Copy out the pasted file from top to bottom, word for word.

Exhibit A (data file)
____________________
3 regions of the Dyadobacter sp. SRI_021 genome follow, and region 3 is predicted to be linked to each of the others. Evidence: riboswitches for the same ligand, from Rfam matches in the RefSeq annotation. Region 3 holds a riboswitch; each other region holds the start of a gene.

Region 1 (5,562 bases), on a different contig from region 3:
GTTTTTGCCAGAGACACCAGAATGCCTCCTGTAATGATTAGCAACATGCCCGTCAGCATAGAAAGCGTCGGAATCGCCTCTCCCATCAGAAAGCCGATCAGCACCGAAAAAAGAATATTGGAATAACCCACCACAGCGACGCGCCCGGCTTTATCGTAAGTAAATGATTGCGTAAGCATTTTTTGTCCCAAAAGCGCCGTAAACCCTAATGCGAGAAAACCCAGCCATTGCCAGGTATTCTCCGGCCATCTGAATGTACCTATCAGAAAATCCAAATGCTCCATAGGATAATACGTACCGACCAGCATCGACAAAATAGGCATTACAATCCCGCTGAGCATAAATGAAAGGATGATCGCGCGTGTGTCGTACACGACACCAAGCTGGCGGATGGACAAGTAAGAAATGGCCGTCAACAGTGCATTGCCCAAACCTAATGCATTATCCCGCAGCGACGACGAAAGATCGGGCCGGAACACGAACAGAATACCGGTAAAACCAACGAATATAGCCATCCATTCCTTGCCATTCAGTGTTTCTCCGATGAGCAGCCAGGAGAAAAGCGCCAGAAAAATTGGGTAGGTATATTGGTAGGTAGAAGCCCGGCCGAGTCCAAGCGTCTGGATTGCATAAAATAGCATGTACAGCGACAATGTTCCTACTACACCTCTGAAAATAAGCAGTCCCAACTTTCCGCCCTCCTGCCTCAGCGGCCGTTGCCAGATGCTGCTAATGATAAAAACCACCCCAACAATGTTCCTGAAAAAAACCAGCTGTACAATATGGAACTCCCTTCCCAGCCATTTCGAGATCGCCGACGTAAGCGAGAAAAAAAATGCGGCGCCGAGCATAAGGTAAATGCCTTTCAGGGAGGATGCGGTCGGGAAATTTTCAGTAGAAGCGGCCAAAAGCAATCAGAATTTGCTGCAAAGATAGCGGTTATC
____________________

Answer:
3 regions of the Dyadobacter sp. SRI_021 genome follow, and region 3 is predicted to be linked to each of the others. Evidence: riboswitches for the same ligand, from Rfam matches in the RefSeq annotation. Region 3 holds a riboswitch; each other region holds the start of a gene.

Region 1 (5,562 bases), on a different contig from region 3:
GTTTTTGCCAGAGACACCAGAATGCCTCCTGTAATGATTAGCAACATGCCCGTCAGCATAGAAAGCGTCGGAATCGCCTCTCCCATCAGAAAGCCGATCAGCACCGAAAAAAGAATATTGGAATAACCCACCACAGCGACGCGCCCGGCTTTATCGTAAGTAAATGATTGCGTAAGCATTTTTTGTCCCAAAAGCGCCGTAAACCCTAATGCGAGAAAACCCAGCCATTGCCAGGTATTCTCCGGCCATCTGAATGTACCTATCAGAAAATCCAAATGCTCCATAGGATAATACGTACCGACCAGCATCGACAAAATAGGCATTACAATCCCGCTGAGCATAAATGAAAGGATGATCGCGCGTGTGTCGTACACGACACCAAGCTGGCGGATGGACAAGTAAGAAATGGCCGTCAACAGTGCATTGCCCAAACCTAATGCATTATCCCGCAGCGACGACGAAAGATCGGGCCGGAACACGAACAGAATACCGGTAAAACCAACGAATATAGCCATCCATTCCTTGCCATTCAGTGTTTCTCCGATGAGCAGCCAGGAGAAAAGCGCCAGAAAAATTGGGTAGGTATATTGGTAGGTAGAAGCCCGGCCGAGTCCAAGCGTCTGGATTGCATAAAATAGCATGTACAGCGACAATGTTCCTACTACACCTCTGAAAATAAGCAGTCCCAACTTTCCGCCCTCCTGCCTCAGCGGCCGTTGCCAGATGCTGCTAATGATAAAAACCACCCCAACAATGTTCCTGAAAAAAACCAGCTGTACAATATGGAACTCCCTTCCCAGCCATTTCGAGATCGCCGACGTAAGCGAGAAAAAAAATGCGGCGCCGAGCATAAGGTAAATGCCTTTCAGGGAGGATGCGGTCGGGAAATTTTCAGTAGAAGCGGCCAAAAGCAATCAGAATTTGCTGCAAAGATAGCGGTTATC